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How Will Rising Interest Rates Affect Your Dividend Stocks?

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Equity REITs (those that own properties) also borrow money and could be hurt by rising borrowing costs. However, many equity REITs maintain relatively low debt levels, but could also face selling pressure as income-seekers flee to "safer" fixed-income assets.

Utilities -- Not only do utilities tend to carry a lot of debt, which can lead to contracting profit margins if rates rise, but utilities generally don't produce much growth and pay out most of their earnings as dividends. In other words, these relatively high dividends are more like bonds in the eyes of income investors, and if bond yields rise to a comparable level, utility stocks seem much less attractive.

And others could thrive when rates rise

As I briefly mentioned earlier, some industries actually benefit from rising interest rates. To name just a few:

  1. Banks -- Banks that make most of their profits from lending money are in a good position to profit from rising rates. Lenders make their profits from the spread between how much they pay to borrow money and how much interest they can collect when they lend the money to customers. As rates rise, this spread tends to widen. In fact, in its most recent earnings presentation, Bank of America projected that its net interest income could grow by as much as $3.9 billion over the next 12 months as interest rates normalize.
  2. Insurance companies -- Contrary to the belief of many investors, insurance companies generally don't make much of a profit from the premiums you pay. Instead, they take that premium income and invest it -- profiting from the income generated from these investments while waiting to pay claims. Since insurance companies are highly dependent on their ability to generate interest income (most insurance company investments are fixed-income), rising rates can significantly boost profits.
  3. Tech stocks -- Generally speaking, tech companies don't carry much debt, and many that do have debt issued it because rates have been low lately. This is especially true of the larger, established dividend-paying tech companies. For example, Apple has more than $47 billion in long-term debt on its balance sheet, but it issued its debt in order to take advantage of record-low interest rates, not because its business depends on borrowed money. Additionally, tech companies stand to benefit from higher sales as the economy improves. As consumers have more disposable income and are more confident in their financial condition, Apple will sell more iPhones, Intel will ship more processors, and Microsoft will sell more software.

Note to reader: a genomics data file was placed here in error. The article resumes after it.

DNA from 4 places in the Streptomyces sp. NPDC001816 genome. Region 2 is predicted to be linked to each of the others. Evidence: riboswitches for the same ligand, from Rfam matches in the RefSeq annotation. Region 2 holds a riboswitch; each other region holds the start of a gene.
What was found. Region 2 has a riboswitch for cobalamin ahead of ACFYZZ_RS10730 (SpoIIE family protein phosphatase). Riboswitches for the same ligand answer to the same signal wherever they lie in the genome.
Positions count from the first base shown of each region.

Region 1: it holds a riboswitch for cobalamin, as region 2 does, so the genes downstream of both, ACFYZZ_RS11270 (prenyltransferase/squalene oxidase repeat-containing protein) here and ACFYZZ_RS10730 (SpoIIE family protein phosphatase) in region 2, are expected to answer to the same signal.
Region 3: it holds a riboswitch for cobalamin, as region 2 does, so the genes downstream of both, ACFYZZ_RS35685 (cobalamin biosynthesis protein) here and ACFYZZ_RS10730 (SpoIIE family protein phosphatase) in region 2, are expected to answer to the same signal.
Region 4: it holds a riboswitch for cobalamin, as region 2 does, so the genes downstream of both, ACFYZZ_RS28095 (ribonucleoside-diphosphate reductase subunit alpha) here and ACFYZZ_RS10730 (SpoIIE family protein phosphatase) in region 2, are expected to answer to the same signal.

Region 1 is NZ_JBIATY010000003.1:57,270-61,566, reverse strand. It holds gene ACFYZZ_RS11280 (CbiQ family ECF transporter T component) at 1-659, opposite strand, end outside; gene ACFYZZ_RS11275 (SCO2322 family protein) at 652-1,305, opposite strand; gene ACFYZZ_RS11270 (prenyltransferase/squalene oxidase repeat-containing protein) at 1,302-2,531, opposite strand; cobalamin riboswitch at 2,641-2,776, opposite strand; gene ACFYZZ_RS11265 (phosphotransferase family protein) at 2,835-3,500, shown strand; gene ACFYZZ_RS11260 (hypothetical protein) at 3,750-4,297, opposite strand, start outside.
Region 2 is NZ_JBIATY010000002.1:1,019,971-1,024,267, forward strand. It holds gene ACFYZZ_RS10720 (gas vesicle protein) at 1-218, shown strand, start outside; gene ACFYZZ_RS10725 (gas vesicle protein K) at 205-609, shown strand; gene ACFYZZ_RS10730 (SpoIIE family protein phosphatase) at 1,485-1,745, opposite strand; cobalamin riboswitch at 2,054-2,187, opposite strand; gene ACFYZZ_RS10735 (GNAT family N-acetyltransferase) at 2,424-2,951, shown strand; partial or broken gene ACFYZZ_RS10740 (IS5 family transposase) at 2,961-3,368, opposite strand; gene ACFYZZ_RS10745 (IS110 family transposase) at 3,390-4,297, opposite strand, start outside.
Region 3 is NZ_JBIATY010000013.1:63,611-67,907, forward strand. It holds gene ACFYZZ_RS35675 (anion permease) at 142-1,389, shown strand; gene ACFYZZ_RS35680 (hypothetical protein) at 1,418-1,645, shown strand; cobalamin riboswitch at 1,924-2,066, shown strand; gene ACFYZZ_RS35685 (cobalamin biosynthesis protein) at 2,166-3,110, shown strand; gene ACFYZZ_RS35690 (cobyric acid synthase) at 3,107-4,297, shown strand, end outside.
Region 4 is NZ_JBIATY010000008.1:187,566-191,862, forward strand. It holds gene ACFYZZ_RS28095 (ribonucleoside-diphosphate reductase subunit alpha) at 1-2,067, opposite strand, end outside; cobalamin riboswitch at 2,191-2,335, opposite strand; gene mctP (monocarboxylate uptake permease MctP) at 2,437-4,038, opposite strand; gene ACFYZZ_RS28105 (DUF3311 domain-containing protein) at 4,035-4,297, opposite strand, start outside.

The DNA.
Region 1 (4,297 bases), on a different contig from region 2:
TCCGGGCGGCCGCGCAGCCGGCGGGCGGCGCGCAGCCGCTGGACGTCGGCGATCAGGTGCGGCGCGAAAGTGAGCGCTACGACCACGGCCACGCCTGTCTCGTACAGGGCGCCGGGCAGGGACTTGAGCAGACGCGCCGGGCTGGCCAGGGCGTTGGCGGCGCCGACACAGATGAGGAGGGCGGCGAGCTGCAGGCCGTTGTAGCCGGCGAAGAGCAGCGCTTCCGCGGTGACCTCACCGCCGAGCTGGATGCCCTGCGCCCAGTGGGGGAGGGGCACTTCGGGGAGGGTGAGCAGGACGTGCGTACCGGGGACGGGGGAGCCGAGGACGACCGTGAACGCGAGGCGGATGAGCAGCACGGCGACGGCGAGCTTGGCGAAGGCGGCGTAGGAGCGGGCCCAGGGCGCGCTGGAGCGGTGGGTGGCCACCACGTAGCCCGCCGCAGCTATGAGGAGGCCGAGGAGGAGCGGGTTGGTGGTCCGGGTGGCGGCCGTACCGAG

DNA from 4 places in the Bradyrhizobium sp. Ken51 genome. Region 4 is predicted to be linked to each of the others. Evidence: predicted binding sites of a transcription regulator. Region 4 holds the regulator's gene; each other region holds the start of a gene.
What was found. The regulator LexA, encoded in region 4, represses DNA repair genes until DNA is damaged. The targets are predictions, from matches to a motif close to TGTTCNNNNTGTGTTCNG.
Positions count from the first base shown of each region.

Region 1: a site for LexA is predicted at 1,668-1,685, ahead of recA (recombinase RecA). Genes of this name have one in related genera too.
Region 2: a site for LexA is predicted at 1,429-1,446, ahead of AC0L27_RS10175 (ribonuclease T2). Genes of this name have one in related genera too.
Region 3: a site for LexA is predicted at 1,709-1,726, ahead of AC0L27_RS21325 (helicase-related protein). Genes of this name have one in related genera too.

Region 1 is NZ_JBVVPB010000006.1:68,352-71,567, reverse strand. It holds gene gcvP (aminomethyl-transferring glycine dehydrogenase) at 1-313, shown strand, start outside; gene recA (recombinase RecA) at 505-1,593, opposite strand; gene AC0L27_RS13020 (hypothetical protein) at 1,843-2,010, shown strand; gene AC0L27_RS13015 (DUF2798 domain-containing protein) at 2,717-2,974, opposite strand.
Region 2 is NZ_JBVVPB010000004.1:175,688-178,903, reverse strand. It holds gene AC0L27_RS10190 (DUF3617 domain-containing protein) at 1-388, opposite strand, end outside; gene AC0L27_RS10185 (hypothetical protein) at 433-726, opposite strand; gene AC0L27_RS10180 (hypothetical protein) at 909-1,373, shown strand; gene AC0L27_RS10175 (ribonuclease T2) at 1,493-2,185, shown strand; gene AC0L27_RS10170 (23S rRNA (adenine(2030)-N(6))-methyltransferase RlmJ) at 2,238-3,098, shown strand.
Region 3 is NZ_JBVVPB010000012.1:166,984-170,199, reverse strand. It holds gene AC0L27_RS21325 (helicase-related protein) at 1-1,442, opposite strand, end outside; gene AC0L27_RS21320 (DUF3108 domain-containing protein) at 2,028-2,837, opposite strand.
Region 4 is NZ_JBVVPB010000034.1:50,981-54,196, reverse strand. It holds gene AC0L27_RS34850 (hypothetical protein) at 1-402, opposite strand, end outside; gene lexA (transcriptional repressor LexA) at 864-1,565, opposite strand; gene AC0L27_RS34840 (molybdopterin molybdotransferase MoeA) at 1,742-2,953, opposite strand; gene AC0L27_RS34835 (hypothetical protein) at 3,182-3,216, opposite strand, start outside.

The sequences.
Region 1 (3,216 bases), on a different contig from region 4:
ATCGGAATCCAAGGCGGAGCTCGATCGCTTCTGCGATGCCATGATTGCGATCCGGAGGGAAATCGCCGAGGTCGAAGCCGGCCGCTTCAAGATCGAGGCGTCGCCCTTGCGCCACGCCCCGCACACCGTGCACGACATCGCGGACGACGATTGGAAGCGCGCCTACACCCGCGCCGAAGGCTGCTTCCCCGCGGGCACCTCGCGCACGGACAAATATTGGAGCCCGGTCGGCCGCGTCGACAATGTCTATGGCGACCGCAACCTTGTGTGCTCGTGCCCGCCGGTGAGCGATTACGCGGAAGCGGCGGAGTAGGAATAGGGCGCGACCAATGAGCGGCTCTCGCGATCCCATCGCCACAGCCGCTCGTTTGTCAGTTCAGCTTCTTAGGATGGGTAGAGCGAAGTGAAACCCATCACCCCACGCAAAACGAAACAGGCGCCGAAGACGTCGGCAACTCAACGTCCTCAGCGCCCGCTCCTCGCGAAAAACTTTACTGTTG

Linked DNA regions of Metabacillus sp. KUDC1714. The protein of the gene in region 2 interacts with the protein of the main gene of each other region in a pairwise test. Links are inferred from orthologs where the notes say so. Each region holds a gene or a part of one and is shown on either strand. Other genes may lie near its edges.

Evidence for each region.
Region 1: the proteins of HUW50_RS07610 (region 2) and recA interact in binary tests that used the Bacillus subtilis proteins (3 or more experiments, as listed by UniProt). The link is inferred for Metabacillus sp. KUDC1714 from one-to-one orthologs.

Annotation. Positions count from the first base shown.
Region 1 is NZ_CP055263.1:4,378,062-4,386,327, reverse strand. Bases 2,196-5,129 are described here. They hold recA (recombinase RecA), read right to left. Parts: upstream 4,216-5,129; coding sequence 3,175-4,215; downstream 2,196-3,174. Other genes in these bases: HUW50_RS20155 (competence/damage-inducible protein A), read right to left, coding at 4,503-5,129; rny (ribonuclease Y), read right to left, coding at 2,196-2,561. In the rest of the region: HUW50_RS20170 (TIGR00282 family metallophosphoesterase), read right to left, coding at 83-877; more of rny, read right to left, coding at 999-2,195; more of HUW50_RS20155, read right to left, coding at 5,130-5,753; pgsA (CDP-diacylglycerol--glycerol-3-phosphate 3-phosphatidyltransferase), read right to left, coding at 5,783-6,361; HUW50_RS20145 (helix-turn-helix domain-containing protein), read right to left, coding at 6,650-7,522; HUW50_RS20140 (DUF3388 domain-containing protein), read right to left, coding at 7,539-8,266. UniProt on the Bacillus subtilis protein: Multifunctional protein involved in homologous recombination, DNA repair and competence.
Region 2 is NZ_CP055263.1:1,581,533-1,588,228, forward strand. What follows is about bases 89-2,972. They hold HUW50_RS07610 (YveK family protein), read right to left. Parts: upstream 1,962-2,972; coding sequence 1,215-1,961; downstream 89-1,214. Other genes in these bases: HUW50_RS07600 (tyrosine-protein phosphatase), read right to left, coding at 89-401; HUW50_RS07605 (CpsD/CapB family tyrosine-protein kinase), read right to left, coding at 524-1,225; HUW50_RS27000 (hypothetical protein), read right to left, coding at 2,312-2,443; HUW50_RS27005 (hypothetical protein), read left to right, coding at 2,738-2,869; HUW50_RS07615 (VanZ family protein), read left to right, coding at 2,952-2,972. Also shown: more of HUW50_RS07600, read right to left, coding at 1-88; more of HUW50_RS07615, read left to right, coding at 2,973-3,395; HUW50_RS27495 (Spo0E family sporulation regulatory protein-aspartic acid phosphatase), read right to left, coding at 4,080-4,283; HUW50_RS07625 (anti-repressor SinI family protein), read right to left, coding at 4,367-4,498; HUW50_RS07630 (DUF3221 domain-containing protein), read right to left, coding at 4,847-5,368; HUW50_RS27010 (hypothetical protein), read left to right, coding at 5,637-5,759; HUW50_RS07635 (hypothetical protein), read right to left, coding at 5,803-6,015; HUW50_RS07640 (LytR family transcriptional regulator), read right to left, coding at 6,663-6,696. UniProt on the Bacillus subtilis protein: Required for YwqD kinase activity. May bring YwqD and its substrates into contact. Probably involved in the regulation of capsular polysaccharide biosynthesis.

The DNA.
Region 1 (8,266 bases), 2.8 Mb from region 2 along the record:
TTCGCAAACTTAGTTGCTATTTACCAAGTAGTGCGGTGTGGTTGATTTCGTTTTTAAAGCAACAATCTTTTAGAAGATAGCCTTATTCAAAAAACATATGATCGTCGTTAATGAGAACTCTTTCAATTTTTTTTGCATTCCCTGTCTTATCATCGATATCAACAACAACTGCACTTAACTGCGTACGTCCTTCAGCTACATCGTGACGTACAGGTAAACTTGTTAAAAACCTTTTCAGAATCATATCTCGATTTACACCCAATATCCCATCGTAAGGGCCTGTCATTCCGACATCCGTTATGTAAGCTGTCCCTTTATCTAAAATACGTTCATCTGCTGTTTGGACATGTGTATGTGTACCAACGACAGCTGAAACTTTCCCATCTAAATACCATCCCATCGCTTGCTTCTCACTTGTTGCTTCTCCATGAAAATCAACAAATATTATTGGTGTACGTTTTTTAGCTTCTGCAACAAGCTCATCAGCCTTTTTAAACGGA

The moral of the story: Diversify and think long-term

Just like virtually any other factor that could potentially affect the stock market, rising interest rates are good for certain dividend stocks and bad for others.

Bear in mind that nobody knows exactly when rates will start to rise, how many increases there will be, and how long the higher rates will last. For that reason, it's unwise to try to time the market by buying nothing but stocks that will benefit from rising rates. In contrast, the best thing you can do is to develop a diverse portfolio of companies that will be winners over the long term. If you do this, some of your portfolio will benefit when rates rise, and others when rates fall once again. With this approach, over time you're almost certain to be a winner.

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The article How Will Rising Interest Rates Affect Your Dividend Stocks? originally appeared on Fool.com.

Matthew Frankel owns shares of Bank of America. The Motley Fool owns shares of and recommends Apple. The Motley Fool owns shares of Microsoft. The Motley Fool recommends Bank of America and Intel. Try any of our Foolish newsletter services free for 30 days . We Fools may not all hold the same opinions, but we all believe that considering a diverse range of insights makes us better investors. The Motley Fool has a disclosure policy .

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The views and opinions expressed herein are the views and opinions of the author and do not necessarily reflect those of Nasdaq, Inc.


The views and opinions expressed herein are the views and opinions of the author and do not necessarily reflect those of Nasdaq, Inc.

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